This type of community-focused research and educational agenda is unconventional and departs widely from the traditional academic system in which research is funded by the government and accessed via academic institutions. “Instead,” says Vigil, “we are attempting to complete the circle of prioritizing the medical needs of our fellow community members that can most immediately benefit through our research efforts and providing the results of these projects back to those very individuals, the general public, and wider health and scientific communities, quickly and transparently, so that our fellow community members can make the most informed possible medical decisions.”
The research is funded entirely through publicly generated and private donations to the UNM Medical Cannabis Research Fund.
The Cannabis Connection University platform presents topics ranging from basic descriptions about the effects of using cannabis on different patient populations to complex descriptions of bodily systems and mechanisms, such as those responsible for pain, sleep, and sex drive. The platform also features in-depth interviews and cultural perspective from patients, health providers, clinical researchers, legislators, and people working in the medical cannabis industry.
As Vigil describes, “We have been conducting medical Cannabis research full time for several years now, and our team has developed a wealth of experience and information that both patients and providers are often eager to learn.”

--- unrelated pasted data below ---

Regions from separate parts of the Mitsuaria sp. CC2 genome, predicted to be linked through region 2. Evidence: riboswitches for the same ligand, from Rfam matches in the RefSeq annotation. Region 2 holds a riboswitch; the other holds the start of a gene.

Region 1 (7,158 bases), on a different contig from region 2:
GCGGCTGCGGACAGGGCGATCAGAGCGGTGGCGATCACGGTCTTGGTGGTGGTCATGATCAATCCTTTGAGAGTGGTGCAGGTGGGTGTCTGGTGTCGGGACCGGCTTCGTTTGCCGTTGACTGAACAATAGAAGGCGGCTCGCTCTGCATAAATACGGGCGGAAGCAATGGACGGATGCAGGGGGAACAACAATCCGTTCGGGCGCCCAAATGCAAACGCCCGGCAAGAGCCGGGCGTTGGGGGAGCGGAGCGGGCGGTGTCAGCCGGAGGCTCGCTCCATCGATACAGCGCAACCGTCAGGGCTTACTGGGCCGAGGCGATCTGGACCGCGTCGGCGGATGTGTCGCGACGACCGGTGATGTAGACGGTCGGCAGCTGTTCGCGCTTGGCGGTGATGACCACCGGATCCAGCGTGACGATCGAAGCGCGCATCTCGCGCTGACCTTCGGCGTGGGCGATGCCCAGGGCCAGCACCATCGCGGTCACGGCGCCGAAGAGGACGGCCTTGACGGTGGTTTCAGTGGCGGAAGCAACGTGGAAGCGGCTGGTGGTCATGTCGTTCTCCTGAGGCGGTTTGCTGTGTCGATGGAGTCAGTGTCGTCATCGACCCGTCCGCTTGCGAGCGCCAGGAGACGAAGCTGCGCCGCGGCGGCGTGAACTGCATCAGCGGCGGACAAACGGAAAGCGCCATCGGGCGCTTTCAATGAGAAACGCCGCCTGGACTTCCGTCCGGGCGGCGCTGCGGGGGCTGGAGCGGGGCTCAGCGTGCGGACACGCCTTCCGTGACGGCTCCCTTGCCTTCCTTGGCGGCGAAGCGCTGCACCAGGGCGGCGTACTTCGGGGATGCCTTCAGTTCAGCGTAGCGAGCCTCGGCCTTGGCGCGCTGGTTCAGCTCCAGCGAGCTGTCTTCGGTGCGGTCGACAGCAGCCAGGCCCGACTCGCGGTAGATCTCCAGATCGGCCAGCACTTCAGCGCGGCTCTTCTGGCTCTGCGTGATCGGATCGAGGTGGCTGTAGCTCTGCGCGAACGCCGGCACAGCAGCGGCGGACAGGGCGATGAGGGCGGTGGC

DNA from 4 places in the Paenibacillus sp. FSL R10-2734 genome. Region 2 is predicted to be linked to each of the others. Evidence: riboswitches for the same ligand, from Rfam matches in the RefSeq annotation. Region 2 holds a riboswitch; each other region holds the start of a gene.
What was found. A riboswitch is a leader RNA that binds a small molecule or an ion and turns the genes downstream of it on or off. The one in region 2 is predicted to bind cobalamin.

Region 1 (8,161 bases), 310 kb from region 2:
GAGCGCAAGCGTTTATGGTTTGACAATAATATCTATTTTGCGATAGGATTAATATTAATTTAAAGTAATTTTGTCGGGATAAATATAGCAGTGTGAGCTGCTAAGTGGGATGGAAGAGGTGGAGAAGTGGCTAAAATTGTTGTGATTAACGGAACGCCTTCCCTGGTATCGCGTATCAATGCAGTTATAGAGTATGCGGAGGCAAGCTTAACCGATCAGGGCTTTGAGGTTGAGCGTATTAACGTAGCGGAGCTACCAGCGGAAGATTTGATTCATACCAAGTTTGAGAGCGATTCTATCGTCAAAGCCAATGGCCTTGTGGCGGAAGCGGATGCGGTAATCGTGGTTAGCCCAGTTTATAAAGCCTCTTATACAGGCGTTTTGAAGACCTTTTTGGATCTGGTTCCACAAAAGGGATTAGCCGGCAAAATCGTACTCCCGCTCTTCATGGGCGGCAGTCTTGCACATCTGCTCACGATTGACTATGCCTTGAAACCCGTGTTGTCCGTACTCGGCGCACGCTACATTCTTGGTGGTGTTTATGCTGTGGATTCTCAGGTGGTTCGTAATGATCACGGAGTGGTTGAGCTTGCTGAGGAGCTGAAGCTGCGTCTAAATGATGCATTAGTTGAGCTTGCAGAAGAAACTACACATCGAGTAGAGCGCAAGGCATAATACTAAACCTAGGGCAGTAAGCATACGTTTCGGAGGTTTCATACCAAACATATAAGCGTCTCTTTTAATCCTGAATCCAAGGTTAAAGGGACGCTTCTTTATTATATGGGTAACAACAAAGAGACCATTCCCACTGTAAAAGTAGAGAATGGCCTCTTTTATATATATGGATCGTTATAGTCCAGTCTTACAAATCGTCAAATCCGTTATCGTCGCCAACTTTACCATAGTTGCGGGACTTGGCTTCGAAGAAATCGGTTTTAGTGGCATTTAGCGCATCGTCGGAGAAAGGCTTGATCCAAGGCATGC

Because most health practitioners have had little more than a paragraph or two of formal education on the endocannabinoid system, they are often left unable to provide any meaningful responses to common patient inquiries and requested guidance for experimenting with cannabis-based therapies.
“Given the lack of effectiveness and intolerable side effects of many conventional classes of prescription and OTC medications, our society is now ready for a full cannabis disclosure, and here at the MCRF, we are using our skillsets and humanitarian passions to help bridge these societal knowledge gaps.”
Fellow Cannabis researcher and PhD student, Jegason Phosphorus Diviant, adds "There is no other medicine that we have ever found that expresses such therapeutic diversity and potential as Cannabis. There are thousands of Cannabis strains, and within each unique strain there are variations of hundreds of compounds working together in harmony, like members of a symphony, and we are on the verge of determining what combinations of these compounds are most likely to reduce the symptoms of a wide variety of mood, anxiety, behavioral, cognitive, inflammatory, and other disorders."
“This series will also highlight New Mexico's rich psychedelic traditions, most of which are underground, but emerging,” added Joaquin Orozco, PhD student. “Cannabis is an example of a powerful entheogen, plants that enhance a person’s sense of spirituality, and these medicines have potential therapeutic applications to resolve addictions and improve mental health. Evidence-based research demonstrates that even a single dose of some plant-based psychedelic medicines could have positive, life-altering effects. Cannabis and other psychedelic medicines are poised to be the next major breakthrough in mental health care.”
- This press release was originally published on the University of New Mexico news website